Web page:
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I am currently using logscale in order to have greater possibilities of plotting my data. Nevertheless, my data consists also of zero values. I know that these zero values will not work on logscale as log(0) is not defined.

So e.g.,

fig = plt.figure()
ax = fig.add_subplot(111)
ax.plot([0,1,2],[10,10,100],marker='o',linestyle='-')
ax.set_yscale('log')
ax.set_xscale('log')

completely omits the zero value. Is this behavior acceptable? At least there should be some kind of warning. I only recognized it by accident. Is there maybe also a way of plotting zero value data in logscale?

Thanks!

P.S.: I hope this fits to stackoverflow. I did not find a mailing list of matplotlib.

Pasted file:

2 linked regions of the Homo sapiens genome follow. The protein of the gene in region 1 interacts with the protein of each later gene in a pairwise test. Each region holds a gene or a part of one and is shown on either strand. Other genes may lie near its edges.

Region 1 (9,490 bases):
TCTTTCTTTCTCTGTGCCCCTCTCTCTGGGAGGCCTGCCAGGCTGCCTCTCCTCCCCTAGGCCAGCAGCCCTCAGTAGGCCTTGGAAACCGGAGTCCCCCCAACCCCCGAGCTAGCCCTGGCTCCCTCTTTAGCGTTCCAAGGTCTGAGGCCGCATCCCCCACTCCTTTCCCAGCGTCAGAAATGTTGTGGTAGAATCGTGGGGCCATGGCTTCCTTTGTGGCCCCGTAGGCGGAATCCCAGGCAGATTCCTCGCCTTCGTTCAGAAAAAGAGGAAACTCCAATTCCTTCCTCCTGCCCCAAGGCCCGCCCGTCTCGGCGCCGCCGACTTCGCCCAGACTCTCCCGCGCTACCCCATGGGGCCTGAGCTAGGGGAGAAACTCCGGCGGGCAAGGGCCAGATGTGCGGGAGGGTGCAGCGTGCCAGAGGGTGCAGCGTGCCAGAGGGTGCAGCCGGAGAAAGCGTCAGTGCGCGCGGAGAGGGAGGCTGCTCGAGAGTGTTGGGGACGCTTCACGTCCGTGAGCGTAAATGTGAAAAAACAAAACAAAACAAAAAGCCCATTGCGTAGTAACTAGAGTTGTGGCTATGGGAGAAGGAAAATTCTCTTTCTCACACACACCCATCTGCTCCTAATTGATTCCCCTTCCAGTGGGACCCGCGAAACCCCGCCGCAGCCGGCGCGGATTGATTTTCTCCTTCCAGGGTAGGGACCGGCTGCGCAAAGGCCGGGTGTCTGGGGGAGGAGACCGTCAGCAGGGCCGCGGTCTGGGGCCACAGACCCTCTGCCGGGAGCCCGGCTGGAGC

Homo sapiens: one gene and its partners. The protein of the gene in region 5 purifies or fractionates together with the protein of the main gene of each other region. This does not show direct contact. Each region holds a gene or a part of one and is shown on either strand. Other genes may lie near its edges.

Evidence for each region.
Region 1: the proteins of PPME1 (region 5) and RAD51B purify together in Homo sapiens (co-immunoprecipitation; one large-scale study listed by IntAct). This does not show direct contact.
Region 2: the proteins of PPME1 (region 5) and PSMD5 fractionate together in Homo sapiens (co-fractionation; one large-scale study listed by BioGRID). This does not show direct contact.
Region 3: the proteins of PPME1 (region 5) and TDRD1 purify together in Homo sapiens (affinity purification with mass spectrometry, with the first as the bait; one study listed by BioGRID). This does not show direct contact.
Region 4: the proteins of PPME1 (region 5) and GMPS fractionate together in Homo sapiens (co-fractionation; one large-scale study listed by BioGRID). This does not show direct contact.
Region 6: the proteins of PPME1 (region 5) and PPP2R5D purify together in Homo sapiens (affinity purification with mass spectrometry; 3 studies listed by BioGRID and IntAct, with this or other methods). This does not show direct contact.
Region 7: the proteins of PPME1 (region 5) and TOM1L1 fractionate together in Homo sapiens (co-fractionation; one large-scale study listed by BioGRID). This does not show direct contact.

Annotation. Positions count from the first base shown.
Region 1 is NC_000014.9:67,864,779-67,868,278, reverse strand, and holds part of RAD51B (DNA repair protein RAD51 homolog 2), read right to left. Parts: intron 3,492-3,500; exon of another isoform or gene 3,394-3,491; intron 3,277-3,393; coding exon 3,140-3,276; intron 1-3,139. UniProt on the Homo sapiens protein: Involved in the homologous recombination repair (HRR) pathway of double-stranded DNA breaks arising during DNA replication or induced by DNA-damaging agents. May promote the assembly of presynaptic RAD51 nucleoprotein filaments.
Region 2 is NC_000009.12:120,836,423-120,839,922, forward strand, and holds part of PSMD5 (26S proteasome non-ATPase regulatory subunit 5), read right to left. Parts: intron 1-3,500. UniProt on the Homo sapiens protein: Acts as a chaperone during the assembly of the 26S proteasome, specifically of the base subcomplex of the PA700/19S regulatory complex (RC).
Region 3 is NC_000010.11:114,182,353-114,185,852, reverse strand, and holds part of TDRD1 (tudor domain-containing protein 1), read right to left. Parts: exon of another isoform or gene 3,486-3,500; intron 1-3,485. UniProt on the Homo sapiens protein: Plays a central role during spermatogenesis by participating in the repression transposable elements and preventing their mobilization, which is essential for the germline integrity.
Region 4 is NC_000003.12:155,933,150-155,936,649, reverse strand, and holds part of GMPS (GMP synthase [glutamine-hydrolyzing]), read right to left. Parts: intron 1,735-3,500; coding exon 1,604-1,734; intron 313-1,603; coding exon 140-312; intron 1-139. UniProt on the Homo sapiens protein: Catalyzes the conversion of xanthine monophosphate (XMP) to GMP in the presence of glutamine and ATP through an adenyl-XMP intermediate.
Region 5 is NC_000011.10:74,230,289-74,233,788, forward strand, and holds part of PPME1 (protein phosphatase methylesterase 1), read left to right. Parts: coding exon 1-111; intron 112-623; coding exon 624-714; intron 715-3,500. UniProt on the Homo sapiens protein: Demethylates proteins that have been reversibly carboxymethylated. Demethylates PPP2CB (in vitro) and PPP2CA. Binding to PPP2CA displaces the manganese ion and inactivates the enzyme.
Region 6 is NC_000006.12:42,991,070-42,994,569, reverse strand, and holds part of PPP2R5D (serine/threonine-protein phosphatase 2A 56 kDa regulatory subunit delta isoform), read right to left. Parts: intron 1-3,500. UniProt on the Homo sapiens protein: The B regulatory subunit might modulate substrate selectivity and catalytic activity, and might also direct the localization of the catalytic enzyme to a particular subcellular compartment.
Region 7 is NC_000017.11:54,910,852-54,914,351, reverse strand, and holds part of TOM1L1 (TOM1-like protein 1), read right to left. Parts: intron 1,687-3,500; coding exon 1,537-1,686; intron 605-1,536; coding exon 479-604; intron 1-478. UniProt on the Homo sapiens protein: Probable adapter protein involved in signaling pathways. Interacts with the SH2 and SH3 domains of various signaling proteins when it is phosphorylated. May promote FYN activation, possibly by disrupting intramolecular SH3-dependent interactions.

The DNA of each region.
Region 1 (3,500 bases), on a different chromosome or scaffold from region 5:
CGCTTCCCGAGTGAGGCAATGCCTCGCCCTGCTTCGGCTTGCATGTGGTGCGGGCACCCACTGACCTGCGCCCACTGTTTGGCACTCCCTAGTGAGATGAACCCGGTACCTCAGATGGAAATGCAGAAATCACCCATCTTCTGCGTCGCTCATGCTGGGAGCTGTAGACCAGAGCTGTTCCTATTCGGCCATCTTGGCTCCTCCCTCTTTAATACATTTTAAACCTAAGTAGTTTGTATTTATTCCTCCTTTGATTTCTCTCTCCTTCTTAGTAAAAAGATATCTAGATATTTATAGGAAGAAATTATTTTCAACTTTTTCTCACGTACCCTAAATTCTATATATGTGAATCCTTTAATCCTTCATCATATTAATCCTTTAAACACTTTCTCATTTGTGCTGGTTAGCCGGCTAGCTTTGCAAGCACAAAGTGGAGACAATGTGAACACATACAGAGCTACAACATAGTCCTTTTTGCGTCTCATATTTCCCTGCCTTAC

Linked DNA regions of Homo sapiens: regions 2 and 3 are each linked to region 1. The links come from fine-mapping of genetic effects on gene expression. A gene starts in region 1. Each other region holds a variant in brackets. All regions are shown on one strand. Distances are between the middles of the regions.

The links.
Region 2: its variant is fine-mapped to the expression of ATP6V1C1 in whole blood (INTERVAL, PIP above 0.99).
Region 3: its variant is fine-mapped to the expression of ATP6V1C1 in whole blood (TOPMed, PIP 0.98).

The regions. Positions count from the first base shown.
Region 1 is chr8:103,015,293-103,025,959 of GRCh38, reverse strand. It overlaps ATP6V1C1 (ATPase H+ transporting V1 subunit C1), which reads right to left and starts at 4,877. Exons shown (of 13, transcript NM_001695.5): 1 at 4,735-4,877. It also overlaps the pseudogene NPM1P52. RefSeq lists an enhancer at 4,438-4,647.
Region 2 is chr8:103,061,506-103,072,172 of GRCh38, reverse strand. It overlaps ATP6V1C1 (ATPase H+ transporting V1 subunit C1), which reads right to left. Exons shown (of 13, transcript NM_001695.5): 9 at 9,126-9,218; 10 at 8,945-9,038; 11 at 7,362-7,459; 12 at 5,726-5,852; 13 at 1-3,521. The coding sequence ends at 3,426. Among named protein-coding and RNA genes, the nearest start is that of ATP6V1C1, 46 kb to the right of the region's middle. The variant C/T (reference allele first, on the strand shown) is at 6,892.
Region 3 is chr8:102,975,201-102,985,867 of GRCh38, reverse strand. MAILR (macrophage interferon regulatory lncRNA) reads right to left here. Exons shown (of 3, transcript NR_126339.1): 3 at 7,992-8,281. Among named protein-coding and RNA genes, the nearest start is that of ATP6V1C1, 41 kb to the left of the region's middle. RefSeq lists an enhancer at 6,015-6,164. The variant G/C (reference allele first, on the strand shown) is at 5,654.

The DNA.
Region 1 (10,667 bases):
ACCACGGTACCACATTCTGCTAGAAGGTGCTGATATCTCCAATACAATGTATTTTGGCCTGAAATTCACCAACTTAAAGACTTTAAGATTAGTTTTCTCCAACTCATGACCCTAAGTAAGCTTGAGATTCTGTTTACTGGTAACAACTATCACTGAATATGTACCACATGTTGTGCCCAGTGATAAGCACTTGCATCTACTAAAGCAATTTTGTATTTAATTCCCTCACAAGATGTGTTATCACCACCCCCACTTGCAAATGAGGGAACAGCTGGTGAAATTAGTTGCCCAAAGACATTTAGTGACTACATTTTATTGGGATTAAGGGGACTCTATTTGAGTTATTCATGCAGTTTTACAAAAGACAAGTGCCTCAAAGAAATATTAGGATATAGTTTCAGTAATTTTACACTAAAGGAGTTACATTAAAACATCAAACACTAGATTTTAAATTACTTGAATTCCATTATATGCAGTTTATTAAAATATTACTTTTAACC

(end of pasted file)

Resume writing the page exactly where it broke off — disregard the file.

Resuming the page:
7

1 Answer 1

51

It's easiest to use a "symlog" plot for this purpose. The interval near 0 will be on a linear scale, so 0 can be displayed.

import matplotlib.pyplot as plt
fig, ax = plt.subplots()
ax.plot([0,1,2],[10,10,100],marker='o',linestyle='-')
ax.set_yscale('symlog')
ax.set_xscale('symlog')
plt.show()

enter image description here

Symlog sets a small interval near zero (both above and below) to use a linear scale. This allows things to cross 0 without causing log(x) to explode (or go to -inf, rather).

There's a nice visual comparison as an SO answer here: https://stackoverflow.com/a/3513150/325565

3
  • Great answer. Thanks for that. Could you elaborate what symlog is exactly doing?
    – fsociety
    Jun 3, 2013 at 20:24
  • 1
    Sure! See the updates. There are also a few examples in the matplotlib gallery (e.g. matplotlib.org/examples/pylab_examples/symlog_demo.html ), but they're not as clear as the SO answer I linked to. Jun 3, 2013 at 20:33
  • Super helpful. Thanks.
    – Newb
    Jul 2, 2014 at 7:01

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